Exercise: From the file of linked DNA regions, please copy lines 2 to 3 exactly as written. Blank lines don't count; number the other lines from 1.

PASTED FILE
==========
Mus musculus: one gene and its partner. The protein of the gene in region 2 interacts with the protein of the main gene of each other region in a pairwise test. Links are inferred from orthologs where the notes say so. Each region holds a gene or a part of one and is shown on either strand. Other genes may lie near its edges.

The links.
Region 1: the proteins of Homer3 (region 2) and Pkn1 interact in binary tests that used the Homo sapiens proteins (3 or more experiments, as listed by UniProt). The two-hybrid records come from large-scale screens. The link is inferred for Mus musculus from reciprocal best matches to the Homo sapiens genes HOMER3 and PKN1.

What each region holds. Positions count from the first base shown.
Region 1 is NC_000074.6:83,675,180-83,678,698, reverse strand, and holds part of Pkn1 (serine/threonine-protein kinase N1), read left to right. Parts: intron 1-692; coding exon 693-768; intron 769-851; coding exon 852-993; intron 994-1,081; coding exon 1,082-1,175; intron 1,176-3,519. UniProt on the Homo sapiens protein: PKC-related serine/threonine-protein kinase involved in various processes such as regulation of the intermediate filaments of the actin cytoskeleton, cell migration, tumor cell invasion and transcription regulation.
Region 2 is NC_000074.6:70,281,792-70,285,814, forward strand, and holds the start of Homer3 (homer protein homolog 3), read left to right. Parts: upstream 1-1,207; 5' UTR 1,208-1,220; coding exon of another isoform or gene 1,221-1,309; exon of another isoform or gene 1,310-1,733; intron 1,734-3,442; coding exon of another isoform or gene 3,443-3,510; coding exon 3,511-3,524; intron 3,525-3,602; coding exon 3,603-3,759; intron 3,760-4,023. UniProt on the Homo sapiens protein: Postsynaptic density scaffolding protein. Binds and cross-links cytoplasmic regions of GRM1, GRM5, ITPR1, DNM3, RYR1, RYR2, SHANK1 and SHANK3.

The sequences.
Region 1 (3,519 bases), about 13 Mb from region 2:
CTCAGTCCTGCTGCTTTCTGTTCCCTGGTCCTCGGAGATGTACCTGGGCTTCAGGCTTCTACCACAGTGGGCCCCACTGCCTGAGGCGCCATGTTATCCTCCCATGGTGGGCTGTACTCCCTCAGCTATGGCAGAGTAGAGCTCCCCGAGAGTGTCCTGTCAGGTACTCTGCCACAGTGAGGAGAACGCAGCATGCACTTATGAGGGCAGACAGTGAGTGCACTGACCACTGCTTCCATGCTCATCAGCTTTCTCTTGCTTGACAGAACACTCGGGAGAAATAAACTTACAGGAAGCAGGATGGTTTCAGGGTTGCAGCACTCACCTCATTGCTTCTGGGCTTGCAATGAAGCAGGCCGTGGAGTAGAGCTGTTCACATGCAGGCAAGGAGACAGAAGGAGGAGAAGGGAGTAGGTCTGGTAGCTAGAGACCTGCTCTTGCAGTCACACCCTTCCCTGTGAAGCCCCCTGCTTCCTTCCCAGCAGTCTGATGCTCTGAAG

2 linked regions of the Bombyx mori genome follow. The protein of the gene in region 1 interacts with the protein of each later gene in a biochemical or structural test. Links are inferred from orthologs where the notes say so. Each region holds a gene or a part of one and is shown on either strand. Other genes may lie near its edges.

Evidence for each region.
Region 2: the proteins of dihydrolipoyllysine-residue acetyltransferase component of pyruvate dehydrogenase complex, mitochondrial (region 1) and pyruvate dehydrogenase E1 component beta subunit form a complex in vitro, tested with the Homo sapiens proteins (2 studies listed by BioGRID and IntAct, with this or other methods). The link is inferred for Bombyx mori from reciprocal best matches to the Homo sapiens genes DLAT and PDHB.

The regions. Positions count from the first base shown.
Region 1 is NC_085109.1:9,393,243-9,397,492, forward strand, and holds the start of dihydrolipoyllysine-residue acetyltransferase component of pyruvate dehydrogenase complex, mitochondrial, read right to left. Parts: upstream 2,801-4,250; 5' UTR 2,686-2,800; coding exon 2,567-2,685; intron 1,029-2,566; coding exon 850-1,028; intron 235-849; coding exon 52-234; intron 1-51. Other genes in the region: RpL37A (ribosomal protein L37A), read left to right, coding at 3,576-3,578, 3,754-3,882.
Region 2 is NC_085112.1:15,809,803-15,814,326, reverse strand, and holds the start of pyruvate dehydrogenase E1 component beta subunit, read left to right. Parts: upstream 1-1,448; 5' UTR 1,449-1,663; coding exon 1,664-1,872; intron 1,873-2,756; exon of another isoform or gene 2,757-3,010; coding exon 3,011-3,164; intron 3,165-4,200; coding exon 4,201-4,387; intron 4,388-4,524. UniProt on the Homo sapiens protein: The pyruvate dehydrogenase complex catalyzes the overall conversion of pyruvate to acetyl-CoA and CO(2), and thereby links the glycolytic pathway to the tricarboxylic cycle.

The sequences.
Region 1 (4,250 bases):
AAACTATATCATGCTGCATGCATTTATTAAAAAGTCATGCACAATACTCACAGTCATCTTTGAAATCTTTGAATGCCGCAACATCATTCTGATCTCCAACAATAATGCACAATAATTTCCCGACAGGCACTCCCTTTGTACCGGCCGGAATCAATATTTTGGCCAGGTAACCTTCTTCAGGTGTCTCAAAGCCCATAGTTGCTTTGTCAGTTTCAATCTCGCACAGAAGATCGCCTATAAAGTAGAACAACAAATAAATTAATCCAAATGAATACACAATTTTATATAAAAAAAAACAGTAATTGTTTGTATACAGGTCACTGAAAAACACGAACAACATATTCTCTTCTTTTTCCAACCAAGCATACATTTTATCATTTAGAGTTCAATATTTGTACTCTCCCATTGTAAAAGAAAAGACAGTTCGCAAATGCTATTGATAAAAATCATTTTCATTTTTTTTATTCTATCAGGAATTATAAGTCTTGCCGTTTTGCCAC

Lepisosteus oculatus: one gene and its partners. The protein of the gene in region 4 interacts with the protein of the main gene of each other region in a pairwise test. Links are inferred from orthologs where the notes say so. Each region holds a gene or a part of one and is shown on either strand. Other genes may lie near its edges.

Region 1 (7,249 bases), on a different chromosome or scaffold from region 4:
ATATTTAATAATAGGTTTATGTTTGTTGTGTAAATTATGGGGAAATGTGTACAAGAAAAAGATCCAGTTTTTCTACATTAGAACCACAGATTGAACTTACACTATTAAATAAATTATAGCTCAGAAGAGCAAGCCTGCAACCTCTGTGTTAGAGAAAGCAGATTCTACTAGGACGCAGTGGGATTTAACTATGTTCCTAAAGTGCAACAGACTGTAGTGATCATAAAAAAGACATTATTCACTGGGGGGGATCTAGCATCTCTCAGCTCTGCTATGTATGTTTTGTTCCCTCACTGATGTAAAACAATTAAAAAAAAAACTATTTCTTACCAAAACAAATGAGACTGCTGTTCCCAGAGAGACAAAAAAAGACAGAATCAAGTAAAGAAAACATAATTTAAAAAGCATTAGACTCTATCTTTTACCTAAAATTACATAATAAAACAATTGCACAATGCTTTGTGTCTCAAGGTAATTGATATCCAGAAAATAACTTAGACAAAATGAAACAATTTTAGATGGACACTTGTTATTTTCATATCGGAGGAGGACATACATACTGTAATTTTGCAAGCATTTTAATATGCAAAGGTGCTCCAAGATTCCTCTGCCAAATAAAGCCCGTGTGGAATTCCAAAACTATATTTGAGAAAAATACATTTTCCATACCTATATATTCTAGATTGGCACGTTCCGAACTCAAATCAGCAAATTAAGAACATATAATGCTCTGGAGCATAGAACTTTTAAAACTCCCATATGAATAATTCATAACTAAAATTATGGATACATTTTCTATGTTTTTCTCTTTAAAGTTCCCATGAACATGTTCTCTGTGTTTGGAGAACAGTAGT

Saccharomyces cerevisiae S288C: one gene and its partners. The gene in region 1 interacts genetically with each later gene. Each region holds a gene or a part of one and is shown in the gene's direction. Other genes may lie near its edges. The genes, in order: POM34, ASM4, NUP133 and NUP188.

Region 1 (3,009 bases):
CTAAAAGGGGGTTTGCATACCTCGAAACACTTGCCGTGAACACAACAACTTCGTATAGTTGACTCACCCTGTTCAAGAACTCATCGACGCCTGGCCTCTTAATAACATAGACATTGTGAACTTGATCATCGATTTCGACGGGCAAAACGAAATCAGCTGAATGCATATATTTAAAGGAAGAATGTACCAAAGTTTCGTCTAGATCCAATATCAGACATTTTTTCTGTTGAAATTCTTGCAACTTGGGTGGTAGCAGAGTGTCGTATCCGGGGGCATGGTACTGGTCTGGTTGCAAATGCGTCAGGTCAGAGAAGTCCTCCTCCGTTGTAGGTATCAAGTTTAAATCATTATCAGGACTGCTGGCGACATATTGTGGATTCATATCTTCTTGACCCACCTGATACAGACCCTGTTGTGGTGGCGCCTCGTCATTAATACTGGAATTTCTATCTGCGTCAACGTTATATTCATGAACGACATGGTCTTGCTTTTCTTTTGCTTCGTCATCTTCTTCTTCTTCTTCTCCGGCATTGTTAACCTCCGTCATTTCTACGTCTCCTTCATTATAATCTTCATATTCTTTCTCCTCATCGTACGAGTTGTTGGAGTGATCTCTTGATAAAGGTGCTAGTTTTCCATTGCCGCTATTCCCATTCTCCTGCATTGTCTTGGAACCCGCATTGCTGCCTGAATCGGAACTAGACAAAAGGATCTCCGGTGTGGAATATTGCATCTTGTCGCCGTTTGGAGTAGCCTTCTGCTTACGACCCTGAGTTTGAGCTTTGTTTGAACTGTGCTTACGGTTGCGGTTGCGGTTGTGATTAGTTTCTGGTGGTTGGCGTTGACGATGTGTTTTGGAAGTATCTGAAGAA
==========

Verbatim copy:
The links.
Region 1: the proteins of Homer3 (region 2) and Pkn1 interact in binary tests that used the Homo sapiens proteins (3 or more experiments, as listed by UniProt). The two-hybrid records come from large-scale screens. The link is inferred for Mus musculus from reciprocal best matches to the Homo sapiens genes HOMER3 and PKN1.